Northwestern receives $4 million to honor Newton Minow, creates law school professorship

Olivia Exstrum, Reporter

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Northwestern received $4 million earlier this month to honor Newton Minow, a Northwestern alumnus, trustee and senior counsel at the Chicago law firm Sidley Austin LLP.

Minow’s friends, colleagues and fellow alumni donated the funds to create an endowed professorship at the School of Law and a biennial Newton N. Minow Debates program.

“Newt literally is a legend in this law firm, in the legal profession and in the city of Chicago,” said Charles Douglas, chairman of the management committee at Sidley Austin. “He’s had a very distinguished career and has been honored in many ways. The one thing that hadn’t been done yet was to endow a professorship.”

Jaci Thiede, associate dean for alumni relations and development at the Law School, said she and Law Dean Daniel Rodriguez had been discussing obtaining more permanent recognition for Minow for a long time.

“The first thing (Daniel) asked me was why there wasn’t a name for Newt Minow at the law school,” Thiede said. “I told him I didn’t know and he said we have to change that.”

She said Minow’s professorship is important, not only because it helps the school he cares about, but also because it permanently acknowledges his name and impact.

“The professorship is among the highest honors an academic can receive,” Thiede said. “It is the epitome of an academic career, and it will be an incredible honor to have his name to that chair.”

Minow’s colleagues at the firm, fellow trustees, friends and other alumni all made pledges to endow the chair. The $4 million contribution is significantly more than is required to endow a chair in the law school, so the school is contributing the additional funds to the new debate program, Douglas said. The program will feature debates with outside experts, law school faculty and students surrounding different legal topics. Douglas said the debates are significant because of Minow’s background serving as the chairman of the Federal Communications Commission and co-chair of the 1976 and 1980 U.S. presidential debates.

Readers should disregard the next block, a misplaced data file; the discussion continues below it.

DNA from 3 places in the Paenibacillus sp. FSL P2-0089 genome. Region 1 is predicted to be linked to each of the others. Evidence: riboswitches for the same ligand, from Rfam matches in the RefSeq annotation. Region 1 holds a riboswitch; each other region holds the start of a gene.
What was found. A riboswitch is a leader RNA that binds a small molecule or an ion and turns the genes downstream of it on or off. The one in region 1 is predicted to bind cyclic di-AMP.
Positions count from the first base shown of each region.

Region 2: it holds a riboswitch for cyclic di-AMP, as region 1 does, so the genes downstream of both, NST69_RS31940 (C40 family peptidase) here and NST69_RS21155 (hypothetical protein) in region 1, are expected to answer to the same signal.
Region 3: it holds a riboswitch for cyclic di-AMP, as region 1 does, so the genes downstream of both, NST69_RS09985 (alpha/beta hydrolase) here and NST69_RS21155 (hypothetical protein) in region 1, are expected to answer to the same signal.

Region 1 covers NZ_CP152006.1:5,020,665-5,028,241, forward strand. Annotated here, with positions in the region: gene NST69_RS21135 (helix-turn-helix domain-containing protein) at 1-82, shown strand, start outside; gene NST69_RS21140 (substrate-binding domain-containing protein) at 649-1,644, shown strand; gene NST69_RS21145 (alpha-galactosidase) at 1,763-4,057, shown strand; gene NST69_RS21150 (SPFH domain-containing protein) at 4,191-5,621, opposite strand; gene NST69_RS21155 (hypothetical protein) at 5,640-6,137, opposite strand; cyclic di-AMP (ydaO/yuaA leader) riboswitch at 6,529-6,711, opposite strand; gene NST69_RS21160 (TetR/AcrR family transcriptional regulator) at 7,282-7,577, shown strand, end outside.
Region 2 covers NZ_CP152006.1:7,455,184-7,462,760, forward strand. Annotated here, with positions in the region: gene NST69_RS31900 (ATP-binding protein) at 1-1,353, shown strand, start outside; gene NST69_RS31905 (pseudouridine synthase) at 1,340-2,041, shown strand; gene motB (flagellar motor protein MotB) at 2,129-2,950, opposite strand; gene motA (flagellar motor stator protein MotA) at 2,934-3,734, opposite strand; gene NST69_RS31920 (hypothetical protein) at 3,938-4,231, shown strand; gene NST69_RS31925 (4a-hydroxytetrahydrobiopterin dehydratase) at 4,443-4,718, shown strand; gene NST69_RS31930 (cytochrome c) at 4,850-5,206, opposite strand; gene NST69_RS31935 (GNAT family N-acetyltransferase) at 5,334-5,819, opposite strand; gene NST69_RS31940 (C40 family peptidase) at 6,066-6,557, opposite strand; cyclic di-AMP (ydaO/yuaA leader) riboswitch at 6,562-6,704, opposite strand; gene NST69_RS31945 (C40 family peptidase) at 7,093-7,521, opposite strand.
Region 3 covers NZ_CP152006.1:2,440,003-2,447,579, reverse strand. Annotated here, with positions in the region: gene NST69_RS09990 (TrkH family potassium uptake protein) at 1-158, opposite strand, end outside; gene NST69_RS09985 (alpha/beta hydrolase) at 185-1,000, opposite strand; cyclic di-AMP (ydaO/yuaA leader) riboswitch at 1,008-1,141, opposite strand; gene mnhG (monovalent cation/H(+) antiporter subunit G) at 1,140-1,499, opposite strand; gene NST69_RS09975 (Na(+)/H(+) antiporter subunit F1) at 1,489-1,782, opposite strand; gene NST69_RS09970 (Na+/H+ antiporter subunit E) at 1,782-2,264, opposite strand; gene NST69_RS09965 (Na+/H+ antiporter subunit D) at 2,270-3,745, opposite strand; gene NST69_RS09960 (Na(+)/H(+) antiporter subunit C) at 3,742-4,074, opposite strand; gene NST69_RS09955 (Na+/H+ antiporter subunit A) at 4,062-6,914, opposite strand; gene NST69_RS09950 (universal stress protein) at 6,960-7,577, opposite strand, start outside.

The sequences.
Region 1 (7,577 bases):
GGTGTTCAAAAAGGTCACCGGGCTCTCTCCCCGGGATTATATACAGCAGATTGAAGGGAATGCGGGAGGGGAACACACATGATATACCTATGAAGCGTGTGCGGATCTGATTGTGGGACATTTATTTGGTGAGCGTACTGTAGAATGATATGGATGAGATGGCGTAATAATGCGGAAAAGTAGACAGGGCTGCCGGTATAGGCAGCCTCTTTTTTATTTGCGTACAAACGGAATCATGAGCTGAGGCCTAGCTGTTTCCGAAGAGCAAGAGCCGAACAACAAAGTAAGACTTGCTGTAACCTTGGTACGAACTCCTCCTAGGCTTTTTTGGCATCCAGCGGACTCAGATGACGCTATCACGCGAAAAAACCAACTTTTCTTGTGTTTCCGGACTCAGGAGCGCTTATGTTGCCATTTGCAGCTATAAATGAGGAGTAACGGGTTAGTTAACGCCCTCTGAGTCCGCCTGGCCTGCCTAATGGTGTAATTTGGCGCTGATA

Rodriguez said in a statement that Minow is a “friend and mentor to many generations of lawyers.”

“I am delighted that his friends, fellow alumni and Sidley colleagues have chosen to honor him with a named professorship here at NU Law, and that we are able to recognize Newt’s legacy by hosting the Minow Debates for years to come.”

Minow was appointed by President John F. Kennedy to the Federal Communications Commission in the early 1960s.

In addition to co-chairing the presidential debates, Minow drafted legislation that expanded the scope of broadcast media and is widely known as the “originator of televised presidential debates.” He also served as law clerk to Fred M. Vinson, chief justice of the United States; assistant counsel to Ill. Gov. Adlai Stevenson; and chairman and director of the Public Broadcasting Service.

Minow received both his bachelor’s degree in 1949 and his J.D. in 1950 from NU. He joined the Board of Trustees in 1975, became a Life Trustee in 1987 and is currently the Walter Annenberg Professor Emeritus.

Twitter: @OliviaExstrum